Our List of the Week this week was created by Linda Jones (Law & Criminology Librarian) at the University of Portsmouth. You can view it here.
Why we like this list
As you’ve probably seen by now, this is not a traditional resource list, though one could argue that it is still used for teaching! This list is used by Linda as part of the training Portsmouth run with academics when introducing them to Talis Aspire, as well as in focus groups to promote discussion on good list practice.
Firstly, it’s interesting to see how the flexibility of Talis Aspire list editor can be used to meet an alternative business goal. The list itself makes good use of sections (is that a section of our ‘List of the Week’ I see?!), with very detailed section annotations. What Linda is bookmarking are lists themselves, and the notes provide some interesting discussion on what good practice is exhibited.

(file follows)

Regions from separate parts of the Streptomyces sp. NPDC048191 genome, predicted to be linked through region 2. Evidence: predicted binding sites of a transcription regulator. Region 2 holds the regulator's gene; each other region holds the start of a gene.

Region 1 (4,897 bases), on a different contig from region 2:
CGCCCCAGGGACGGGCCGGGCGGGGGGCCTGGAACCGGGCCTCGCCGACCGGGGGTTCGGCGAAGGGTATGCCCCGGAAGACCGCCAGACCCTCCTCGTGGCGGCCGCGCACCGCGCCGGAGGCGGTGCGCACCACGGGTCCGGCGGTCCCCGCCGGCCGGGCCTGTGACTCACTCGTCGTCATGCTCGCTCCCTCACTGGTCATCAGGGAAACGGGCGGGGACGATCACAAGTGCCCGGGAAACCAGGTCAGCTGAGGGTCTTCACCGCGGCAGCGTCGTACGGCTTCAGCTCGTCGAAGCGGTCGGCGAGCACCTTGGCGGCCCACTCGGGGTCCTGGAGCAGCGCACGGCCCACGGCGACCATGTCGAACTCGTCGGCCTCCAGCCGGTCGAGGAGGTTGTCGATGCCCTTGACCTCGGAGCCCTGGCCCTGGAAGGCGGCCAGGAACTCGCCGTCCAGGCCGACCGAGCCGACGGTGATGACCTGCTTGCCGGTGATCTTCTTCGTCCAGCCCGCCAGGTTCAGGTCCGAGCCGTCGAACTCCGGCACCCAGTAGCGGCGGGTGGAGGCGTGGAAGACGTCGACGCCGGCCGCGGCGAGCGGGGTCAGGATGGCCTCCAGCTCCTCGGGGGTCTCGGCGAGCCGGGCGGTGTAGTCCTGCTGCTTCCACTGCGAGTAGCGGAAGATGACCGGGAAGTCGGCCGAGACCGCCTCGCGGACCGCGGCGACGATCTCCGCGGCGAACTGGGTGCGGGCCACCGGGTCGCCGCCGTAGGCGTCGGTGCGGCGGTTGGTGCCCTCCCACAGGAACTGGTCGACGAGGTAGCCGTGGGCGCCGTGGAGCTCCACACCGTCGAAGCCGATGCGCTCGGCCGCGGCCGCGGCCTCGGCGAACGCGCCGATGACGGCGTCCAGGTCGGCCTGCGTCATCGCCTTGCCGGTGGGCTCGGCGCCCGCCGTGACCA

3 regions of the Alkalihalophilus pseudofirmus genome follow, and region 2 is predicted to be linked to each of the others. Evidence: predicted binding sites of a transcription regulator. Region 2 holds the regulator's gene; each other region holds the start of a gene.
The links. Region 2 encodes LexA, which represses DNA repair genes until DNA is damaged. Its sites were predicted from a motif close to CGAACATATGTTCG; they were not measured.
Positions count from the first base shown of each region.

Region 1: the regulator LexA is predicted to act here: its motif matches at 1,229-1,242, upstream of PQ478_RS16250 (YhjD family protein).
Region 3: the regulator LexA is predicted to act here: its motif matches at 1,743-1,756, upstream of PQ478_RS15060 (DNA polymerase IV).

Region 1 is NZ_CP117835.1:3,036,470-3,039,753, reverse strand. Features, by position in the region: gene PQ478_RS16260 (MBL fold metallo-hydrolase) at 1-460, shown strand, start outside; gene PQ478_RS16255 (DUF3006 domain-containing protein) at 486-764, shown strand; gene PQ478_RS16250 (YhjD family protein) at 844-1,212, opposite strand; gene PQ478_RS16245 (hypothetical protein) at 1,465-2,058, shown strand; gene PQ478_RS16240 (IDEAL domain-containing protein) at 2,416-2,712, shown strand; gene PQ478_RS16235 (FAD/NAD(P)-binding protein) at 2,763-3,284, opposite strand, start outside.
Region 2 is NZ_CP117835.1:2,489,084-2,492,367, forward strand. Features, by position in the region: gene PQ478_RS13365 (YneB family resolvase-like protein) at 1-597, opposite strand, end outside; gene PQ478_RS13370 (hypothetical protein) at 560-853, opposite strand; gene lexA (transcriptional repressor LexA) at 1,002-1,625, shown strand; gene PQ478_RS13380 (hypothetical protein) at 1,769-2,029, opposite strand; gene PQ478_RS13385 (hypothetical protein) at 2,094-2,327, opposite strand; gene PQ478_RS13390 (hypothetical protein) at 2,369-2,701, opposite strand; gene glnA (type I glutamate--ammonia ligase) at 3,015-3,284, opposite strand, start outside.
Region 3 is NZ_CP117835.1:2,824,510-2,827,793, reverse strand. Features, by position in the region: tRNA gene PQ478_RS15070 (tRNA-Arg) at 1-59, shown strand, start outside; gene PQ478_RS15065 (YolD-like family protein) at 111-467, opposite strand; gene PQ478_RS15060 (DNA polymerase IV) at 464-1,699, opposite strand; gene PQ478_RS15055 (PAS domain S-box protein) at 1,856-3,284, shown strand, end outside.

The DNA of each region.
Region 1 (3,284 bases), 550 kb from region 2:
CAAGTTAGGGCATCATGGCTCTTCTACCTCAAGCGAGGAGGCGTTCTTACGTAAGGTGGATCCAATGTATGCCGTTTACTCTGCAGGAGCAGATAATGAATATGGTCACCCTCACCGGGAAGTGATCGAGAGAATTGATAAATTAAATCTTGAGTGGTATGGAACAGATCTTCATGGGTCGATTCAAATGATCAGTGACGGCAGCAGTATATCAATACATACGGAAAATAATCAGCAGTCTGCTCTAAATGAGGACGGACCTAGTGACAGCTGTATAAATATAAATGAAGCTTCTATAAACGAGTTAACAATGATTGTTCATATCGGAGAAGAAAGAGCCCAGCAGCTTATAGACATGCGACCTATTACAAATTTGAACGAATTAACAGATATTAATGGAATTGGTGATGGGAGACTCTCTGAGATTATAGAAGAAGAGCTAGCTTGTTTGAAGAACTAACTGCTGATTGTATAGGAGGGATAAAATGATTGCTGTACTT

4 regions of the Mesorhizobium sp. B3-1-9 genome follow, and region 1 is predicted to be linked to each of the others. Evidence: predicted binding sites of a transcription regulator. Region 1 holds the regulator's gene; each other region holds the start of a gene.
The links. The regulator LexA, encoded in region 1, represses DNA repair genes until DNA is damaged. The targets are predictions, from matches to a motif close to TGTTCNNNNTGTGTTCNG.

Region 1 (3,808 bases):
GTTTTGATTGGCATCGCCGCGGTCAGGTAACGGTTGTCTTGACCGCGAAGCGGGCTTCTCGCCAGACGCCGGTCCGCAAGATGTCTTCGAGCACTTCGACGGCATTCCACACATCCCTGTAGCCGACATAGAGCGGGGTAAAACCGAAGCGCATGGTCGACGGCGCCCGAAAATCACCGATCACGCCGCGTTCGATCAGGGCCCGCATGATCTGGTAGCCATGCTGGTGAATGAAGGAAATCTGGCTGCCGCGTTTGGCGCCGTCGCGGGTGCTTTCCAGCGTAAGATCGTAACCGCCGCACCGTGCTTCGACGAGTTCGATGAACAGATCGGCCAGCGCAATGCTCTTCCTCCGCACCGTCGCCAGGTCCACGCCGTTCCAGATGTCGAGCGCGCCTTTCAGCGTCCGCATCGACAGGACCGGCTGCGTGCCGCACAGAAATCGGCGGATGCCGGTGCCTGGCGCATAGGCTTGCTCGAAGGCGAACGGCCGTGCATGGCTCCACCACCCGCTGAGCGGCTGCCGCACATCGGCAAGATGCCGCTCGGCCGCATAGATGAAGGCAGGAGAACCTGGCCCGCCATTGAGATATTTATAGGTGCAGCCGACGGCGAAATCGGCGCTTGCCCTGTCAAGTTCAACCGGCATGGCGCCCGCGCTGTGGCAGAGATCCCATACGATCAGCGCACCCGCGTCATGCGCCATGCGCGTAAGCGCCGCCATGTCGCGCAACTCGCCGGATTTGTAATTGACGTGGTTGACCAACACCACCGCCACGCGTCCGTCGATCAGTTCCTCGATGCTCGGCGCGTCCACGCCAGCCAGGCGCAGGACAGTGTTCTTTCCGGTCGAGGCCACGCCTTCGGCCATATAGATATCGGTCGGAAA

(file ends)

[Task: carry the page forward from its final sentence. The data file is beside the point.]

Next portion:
Secondly, the goal itself – that of working with academics to develop good practice for resource lists. As discussed in this article (‘Working with academics to define quality guidelines for resource lists‘), there is an increasing recognition amongst customers that making a list available in Talis Aspire is just not enough. To make a true impact on the student experience, the effectiveness of this list as a teaching tool is of primary importance.
We’ve seen lists for information literacy, as well as module handbooks, and now being used to share good practice examples between academics – something also highlighted in this support article on how to identify and promote quality resource lists.
Has your institution considered using Talis Aspire for alternative purposes than a traditional list? Or have you also been engaging with faculty to develop any quality guidelines for building lists? We’d love to hear your stories in the comments below.